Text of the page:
The aims of this work were: A) to define the morphological and functional changes induced by chronic implantation of electrodes for electromyographic studies and B) to study the evolution of the gastrointestinal myoelectrical activity after electrode implantation. Four lots of animals were established: birds implanted with 7 and 5 triplets of electrodes in the gastroduodenal area (lots I5 and I7 respectively); sham operated birds (lot SH) and control (lot C). Body weight was not modified by surgery. Food intake, which was transiently decreased, returned to normal within the first week post-implantation. Gastrointestinal transit time (TT) was significantly increased in lots I7 and SH during the first week. In SH birds TT returned to normal in the second week after surgery, whereas in I7 birds this parameter was not normalized until the third week. Apparent hypertrophy of the duodenum was found in lot I7 but not in lots SH and C (P<0.05). Qualitative electromyographical changes were found in lot I7 but not in lot I5, with no morphological changes. The evolution of the electrical signal (frequency and amplitude of spiking) was analyzed in lot I5. Frequency stabilized shortly after surgery (0.8-2 days). In contrast, amplitude increased progressively to reach a steady value 9-18 days after surgery. Our results indicate that the number of electrodes implanted for electromyographical studies may induce significant morphological as well as motor changes in the gastrointestinal tract. Thus there should be as few electrodes as possible in order to avoid the changes mentioned above. The pattern of the electrical signal vaires with time, so that electromyographical studies should not be undertaken until a steady level in amplitude and frequency is attained. The control of both factors yields a reliable electromyogram. © 1993 Informa UK Ltd All rights reserved: reproduction in whole or part not permitted.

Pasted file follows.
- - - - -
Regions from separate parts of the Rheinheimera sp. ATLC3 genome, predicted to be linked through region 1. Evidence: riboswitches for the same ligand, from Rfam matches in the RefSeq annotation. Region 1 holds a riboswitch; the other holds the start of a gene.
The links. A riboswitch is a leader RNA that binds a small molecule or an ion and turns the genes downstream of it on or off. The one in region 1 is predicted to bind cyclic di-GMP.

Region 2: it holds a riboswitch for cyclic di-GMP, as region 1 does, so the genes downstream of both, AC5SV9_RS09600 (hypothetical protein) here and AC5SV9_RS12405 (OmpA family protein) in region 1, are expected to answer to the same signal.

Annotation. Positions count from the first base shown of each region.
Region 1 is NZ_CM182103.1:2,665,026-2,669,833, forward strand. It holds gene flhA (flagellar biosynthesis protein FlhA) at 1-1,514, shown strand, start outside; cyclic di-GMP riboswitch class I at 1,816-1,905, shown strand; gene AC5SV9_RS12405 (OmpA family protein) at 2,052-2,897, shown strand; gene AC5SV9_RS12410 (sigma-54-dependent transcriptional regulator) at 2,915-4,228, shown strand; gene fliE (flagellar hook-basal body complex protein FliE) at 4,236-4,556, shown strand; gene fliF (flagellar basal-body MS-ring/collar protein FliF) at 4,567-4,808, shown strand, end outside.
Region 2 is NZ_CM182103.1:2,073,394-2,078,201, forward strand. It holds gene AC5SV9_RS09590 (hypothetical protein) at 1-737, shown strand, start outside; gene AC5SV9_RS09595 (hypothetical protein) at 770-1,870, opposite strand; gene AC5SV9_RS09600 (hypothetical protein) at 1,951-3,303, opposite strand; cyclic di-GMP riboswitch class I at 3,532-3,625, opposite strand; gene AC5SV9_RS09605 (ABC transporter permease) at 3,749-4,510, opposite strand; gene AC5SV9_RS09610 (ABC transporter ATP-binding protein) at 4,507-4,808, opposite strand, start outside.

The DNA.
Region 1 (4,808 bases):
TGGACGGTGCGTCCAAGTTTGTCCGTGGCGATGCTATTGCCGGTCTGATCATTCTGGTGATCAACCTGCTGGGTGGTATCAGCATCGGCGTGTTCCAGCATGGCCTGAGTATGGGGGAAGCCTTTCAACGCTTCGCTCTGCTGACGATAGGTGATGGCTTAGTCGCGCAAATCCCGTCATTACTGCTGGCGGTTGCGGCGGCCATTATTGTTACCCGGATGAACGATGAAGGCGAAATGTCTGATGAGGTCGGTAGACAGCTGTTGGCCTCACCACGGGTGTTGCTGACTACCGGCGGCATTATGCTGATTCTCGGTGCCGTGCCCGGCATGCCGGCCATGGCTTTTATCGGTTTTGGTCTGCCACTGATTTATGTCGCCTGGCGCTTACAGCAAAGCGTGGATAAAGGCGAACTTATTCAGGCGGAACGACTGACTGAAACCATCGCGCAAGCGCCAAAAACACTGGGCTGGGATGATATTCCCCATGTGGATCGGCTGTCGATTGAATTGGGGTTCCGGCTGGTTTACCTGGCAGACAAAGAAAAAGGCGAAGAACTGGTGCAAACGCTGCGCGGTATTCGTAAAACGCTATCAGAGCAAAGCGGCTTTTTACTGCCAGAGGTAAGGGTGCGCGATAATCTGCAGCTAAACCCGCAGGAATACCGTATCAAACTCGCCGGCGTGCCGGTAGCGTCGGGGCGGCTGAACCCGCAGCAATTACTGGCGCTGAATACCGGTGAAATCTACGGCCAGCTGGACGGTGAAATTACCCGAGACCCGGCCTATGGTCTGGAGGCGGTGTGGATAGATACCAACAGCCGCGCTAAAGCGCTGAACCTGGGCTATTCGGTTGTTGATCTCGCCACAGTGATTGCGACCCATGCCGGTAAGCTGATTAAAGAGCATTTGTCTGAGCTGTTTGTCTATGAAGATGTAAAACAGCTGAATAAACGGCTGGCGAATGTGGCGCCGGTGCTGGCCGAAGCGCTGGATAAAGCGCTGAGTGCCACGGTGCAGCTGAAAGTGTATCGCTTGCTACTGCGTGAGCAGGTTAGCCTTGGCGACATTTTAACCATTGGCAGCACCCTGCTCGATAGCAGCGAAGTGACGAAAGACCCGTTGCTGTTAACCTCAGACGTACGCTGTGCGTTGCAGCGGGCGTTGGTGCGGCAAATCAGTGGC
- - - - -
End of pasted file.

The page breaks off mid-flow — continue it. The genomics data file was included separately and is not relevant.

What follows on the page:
|Translated title of the contribution||Functional consequences of chronic implantation of electrodes for electromyographic studies in the gastrointestinal tract of chickens|
|Original language||Multiple languages|
|Journal||Archives of Physiology and Biochemistry|
|Publication status||Published - 1 Jan 1993|
- Gastrointestinal motility
- Transit time